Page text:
Image Description: Flat-colored digital art with straight linear forms balanced against geometric curves. Against a bright pink-red background stand two people: Maatuk on the left and Fiorenzuk on the right. Maatuk is short, but stands tall and firm; they point up with their right hand as if speaking, and they level the viewer a firm look. They have a round face, brown skin, and dark red hair; they wear beige and white robes, a grey-blue shawl, and a white cravat. Behind their head like a halo is the topmost half of a semicircle. Fiorenzuk is a tall and thin woman with brown skin and long blue-white hair; she wears loose white drapery with black sleeves and a beige-blue striped shawl over her shoulder. With her left hand she gestures down with an open palm, and with her right she cradles a golden cornucopia, filled with swords. Her eyes are closed peacefully, and behind her head like a halo is the bottom half of a semicircle. Around the two bloodless, dot stars and constellations float. End ID.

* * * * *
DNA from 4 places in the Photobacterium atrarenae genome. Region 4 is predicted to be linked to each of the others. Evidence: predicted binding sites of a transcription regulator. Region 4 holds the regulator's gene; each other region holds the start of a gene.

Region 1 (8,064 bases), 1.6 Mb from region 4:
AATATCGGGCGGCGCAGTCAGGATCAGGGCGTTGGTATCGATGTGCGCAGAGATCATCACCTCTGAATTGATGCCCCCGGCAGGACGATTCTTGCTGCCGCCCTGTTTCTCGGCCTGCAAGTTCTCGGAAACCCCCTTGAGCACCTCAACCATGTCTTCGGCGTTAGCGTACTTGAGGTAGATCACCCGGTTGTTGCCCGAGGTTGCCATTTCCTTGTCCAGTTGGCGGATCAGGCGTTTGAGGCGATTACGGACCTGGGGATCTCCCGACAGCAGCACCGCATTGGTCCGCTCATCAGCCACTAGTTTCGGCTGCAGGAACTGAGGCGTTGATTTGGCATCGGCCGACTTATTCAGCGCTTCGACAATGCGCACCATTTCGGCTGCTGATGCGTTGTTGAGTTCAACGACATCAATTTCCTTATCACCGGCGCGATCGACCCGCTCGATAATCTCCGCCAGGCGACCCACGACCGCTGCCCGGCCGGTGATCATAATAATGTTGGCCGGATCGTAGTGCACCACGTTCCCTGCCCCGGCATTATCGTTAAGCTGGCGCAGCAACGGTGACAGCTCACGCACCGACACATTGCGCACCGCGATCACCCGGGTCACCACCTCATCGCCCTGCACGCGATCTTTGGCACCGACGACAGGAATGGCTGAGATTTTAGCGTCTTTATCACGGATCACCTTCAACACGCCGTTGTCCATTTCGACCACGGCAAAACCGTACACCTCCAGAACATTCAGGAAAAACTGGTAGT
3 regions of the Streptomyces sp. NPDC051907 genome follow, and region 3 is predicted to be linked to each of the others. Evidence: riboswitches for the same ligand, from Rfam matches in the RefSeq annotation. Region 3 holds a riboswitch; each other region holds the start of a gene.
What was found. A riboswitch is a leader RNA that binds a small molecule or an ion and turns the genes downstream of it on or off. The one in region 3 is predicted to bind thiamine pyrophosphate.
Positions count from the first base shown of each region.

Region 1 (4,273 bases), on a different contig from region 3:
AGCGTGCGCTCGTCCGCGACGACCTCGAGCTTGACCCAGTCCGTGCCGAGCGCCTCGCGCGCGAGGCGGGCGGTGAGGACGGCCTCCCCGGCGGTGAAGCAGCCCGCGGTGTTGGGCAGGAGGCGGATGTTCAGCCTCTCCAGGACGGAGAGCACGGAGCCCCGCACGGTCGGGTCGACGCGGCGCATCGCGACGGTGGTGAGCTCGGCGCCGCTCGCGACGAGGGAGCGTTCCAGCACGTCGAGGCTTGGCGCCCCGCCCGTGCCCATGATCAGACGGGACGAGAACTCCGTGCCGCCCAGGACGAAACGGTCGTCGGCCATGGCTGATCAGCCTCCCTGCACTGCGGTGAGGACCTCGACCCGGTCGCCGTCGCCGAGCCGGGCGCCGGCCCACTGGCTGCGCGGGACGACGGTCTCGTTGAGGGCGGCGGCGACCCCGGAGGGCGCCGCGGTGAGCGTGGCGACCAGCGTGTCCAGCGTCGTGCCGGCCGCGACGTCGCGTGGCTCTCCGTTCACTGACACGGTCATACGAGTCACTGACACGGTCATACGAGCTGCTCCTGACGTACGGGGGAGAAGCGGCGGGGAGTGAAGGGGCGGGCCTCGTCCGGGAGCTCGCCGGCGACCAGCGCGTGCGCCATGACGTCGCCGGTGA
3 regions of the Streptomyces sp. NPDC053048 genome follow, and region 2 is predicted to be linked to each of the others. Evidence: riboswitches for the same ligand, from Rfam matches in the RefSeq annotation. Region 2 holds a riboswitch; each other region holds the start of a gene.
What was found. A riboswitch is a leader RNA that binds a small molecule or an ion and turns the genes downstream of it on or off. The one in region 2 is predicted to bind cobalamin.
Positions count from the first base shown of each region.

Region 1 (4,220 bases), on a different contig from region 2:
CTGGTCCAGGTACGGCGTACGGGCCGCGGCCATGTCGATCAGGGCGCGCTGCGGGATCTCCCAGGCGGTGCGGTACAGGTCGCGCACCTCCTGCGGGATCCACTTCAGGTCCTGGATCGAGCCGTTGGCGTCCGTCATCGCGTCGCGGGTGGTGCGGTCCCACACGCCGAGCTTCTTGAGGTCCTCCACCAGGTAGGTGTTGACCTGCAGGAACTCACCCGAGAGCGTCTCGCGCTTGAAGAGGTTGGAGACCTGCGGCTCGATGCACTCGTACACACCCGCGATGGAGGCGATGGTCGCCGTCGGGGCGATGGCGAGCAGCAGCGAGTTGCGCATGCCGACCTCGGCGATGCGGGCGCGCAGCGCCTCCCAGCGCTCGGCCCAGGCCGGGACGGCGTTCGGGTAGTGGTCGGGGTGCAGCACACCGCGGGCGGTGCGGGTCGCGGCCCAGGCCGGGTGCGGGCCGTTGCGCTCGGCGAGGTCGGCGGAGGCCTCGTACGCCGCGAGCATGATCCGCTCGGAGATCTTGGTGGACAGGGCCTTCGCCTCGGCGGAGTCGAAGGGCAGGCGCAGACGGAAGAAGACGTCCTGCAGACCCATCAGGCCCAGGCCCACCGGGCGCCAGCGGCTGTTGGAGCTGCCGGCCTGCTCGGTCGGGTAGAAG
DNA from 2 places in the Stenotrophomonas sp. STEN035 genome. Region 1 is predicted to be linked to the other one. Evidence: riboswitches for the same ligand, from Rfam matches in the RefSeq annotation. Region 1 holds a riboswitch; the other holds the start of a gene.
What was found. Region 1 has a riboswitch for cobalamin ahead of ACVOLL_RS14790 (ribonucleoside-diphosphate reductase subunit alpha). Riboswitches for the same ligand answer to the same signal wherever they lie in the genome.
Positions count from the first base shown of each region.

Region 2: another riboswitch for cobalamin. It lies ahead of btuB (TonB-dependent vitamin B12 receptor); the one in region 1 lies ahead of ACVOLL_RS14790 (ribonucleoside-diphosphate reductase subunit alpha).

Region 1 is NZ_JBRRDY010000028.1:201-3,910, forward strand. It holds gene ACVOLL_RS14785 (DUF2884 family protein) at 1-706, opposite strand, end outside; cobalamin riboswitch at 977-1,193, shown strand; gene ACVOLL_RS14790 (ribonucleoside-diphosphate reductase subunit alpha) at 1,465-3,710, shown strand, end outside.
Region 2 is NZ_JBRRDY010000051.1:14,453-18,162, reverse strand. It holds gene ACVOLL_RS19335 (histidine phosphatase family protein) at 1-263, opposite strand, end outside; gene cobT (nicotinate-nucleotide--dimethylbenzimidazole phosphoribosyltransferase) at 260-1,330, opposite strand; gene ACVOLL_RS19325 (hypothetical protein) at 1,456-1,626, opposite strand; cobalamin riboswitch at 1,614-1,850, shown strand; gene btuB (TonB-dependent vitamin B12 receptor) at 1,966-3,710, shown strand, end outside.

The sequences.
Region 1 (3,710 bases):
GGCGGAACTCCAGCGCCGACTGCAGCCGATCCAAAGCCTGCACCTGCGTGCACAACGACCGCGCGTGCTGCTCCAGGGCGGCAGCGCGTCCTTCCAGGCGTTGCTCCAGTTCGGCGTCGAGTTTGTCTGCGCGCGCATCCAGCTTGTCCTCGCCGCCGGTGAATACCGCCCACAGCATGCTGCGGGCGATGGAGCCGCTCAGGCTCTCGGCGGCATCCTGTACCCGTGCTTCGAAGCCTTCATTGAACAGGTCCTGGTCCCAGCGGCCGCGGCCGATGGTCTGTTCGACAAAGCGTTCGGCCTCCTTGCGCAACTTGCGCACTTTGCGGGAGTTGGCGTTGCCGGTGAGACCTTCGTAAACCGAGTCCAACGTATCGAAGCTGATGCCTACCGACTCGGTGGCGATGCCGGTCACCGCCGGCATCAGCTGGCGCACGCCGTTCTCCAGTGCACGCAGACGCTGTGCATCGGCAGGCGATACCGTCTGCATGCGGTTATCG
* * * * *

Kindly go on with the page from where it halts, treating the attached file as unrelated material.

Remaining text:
A little style experiment! These two-- the many bloodless are something like saints, though they haven't been seen for hundreds of years. (The time of the bloodless hearkened back to as a sort of idealized time period.) Not quite the white-blooded greater and lesser gods, but not quite red-blooded people, either.
Maatuk-- on the left-- is the patron of speech givers, herders, mountain climbers, papermakers (it is said that instead of blood their veins contained fiber pulp), and lesser gods. They were, in fact, the last known bloodless to walk the Continent; they were stabbed to death and their true personality and legacy-- especially their advocation for lesser gods-- intentionally obfuscated.
Fiorenzuk-- on the right-- is the most famous & emblematic bloodless of the city of Vacwerthan, and her popularity even experienced a revival in the past war as a symbol of allegiance and pride. Vacwerthanese soldiers in the trenches would carve or carry medallions of her and/or her main symbol, the sword-filled cornucopia, as a reminder of home; before the war, however, she was more symbolic of chivalry. She's the patron of politicians, basketweavers, apple pickers (it is said that instead of blood her veins spilled out an Autumn harvest), estranged parents, soup kitchens, and swordsmen.